How could editing a book take so long? I thought it would be fun (relatively speaking) to get together all of the versions of the opening paragraph of my work in progress, PULSE. The title itself is still open to change. It’s been THE WINNOWING (very, very briefly), THE HOME (Kind of a default title, just so I could name the folder) and after some thought, it stands as PULSE. Though an agent who wanted to call it “File 14442: Lara” could get me to consider it with the right paperwork. Like a publishing contract.
This is my current opening:
“The day began as I perched in the highest fork of the geroth tree. The dawn bent down to kiss my bare face before spreading in an arc of light across the garden. My hands caressed the silvery bark as the breeze exerted its invisible pressure, rocking me in the arms of the oldest of the sacred trees.”
But I started here:
“Watch it, girl,” snarled a young man. He had very active eyebrows. They narrowed and lifted and arched with over-emphasis as he spoke to me. He glanced over to a pair of figures wearing the same ‘uniform’ as he- jeans, a white t-shirt, heavy black boots. They were nondescript in every way, and were circling at the end of the broken sidewalk twenty yards away. I knew from my lessons they dressed that way as a protection to the group- it was harder to catch someone if they all had the same description. One of them casually threw a glass bottle as they started toward me, too. I started planning my escape, which I would have done before I had even left Home if I had been caught up on my homework. I never really thought I would need any of it in real life. The young man waved them away, and they yelled back, but sat down.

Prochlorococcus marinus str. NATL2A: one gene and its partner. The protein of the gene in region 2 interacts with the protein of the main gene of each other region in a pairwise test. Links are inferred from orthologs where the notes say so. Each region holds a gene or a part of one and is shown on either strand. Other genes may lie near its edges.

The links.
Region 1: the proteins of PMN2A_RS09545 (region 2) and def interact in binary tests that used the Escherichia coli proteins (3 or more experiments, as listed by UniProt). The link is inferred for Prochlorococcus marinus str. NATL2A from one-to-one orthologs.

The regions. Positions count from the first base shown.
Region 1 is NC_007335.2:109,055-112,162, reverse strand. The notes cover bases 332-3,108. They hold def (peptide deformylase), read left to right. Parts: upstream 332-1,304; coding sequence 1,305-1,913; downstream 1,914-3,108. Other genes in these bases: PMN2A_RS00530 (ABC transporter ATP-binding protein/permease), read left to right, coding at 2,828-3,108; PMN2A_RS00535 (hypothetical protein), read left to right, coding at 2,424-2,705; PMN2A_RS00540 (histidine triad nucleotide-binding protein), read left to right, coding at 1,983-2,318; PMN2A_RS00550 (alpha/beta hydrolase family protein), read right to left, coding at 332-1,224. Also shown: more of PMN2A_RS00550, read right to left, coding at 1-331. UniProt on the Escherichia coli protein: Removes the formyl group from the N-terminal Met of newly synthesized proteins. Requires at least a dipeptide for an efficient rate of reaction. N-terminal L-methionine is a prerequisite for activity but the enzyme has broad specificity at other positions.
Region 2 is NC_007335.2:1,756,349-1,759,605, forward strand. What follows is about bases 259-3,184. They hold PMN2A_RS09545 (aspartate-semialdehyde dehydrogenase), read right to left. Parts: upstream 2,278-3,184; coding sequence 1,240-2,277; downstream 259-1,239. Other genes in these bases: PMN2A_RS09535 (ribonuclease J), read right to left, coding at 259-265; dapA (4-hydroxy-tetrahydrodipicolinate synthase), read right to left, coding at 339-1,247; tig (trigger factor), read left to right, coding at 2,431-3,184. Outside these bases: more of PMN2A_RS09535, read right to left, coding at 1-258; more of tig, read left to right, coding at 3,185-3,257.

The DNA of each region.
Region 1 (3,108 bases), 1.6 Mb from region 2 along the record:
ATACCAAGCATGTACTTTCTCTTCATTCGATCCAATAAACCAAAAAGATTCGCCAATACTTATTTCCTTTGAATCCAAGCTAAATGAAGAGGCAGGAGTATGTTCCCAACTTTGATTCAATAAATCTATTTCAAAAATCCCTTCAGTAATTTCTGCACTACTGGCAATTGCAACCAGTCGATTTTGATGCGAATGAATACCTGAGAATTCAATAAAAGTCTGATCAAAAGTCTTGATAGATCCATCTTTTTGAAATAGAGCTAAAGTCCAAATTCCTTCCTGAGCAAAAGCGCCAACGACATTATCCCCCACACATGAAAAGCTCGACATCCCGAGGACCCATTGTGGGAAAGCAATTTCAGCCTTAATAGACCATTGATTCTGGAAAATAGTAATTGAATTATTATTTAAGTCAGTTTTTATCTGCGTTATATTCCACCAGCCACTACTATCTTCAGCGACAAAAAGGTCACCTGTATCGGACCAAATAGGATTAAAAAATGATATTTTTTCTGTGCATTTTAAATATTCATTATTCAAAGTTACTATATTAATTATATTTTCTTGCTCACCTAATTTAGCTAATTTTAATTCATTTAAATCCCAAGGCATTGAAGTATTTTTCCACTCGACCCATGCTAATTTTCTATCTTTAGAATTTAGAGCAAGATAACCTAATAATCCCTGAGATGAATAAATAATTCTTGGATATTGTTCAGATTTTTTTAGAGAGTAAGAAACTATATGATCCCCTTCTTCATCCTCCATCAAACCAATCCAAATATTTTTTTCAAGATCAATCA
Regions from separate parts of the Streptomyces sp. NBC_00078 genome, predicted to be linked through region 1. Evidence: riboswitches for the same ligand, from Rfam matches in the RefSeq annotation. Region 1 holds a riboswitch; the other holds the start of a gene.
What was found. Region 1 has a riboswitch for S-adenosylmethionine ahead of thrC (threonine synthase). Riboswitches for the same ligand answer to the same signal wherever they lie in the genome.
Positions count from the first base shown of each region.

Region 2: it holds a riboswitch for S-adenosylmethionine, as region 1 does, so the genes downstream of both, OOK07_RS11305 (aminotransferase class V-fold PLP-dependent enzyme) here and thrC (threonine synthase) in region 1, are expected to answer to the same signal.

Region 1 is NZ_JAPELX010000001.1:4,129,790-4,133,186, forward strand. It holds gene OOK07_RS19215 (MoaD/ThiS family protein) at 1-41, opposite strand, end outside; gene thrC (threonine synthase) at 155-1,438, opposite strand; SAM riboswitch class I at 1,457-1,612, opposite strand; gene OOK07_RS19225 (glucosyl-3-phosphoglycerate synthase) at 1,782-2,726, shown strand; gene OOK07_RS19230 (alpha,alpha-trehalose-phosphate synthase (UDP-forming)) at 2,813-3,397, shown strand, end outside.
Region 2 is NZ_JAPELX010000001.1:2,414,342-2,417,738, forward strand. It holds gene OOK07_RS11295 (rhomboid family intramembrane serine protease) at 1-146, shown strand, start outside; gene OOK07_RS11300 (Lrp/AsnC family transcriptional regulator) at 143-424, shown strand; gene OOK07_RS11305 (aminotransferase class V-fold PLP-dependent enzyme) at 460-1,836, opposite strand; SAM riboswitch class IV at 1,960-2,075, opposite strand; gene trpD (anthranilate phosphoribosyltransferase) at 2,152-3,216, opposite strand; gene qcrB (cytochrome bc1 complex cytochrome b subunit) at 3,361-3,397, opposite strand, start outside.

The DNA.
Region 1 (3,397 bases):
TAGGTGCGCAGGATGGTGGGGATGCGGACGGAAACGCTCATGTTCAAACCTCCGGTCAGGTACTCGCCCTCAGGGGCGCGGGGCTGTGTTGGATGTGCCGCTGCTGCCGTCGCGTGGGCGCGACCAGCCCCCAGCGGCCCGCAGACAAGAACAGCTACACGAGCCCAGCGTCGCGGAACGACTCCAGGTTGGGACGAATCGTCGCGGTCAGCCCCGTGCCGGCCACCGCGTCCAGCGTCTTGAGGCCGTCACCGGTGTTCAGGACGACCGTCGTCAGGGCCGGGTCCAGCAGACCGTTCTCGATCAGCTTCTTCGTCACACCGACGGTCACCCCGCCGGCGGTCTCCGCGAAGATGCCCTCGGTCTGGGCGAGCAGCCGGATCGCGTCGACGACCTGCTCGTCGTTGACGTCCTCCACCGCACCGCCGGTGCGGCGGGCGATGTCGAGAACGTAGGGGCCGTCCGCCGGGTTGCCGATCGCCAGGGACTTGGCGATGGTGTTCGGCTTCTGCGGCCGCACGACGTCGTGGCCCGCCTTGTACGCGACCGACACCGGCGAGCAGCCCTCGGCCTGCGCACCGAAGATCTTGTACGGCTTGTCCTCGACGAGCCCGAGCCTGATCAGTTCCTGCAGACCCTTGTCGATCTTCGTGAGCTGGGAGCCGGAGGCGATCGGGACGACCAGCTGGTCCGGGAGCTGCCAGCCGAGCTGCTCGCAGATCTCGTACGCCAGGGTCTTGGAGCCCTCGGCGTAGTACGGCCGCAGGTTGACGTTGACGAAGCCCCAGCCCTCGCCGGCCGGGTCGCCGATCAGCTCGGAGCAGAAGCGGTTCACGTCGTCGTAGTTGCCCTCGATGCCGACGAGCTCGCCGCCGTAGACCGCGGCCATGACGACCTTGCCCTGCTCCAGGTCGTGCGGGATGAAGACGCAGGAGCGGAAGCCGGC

This opening was a nice idea, but too long, repetitive, wordy, passive, etc. I read in several places-- including “The First Five Pages: A Writer’s Guide to Staying Out of the Rejection Pile” by Noah Lukeman-- that opening with dialogue is a bad idea. I think it’s equivalent to blindfolding the reader, spinning them around, and throwing them in the pool. You just have NO idea what’s going on.
I was trying to tell and show, instead of just show. i.e.- ‘He had very active eyebrows. They narrowed and lifted and arched with over-emphasis as he spoke to me.’
It would be better cut the first sentence and say- ‘His eyebrows narrowed and lifted and arched with overemphasis as he spoke to me.’
Or better still- ‘His eyes browed narrowed and arched as he spoke.’ This cuts twenty words I into nine. Besides, how many things can your eyebrows really do?. Describing the young man’s eyebrows does make it stand out from ‘tall dark and handsome’, but this was too much. It was useful as a writing exercise, but not a keeper.
There are too many problems here to go over them all, but the other main one is that Lara is thinking instead of doing and that’s boring here.
I revised, thought I had it perfect, and put this up on the Online Writer’s Workshop for Fantasy, Science Fiction, and Horror (hereafter OWW). It’s a great group of writers who have been precise, yet courteous in their reviews. Perfect fit for me!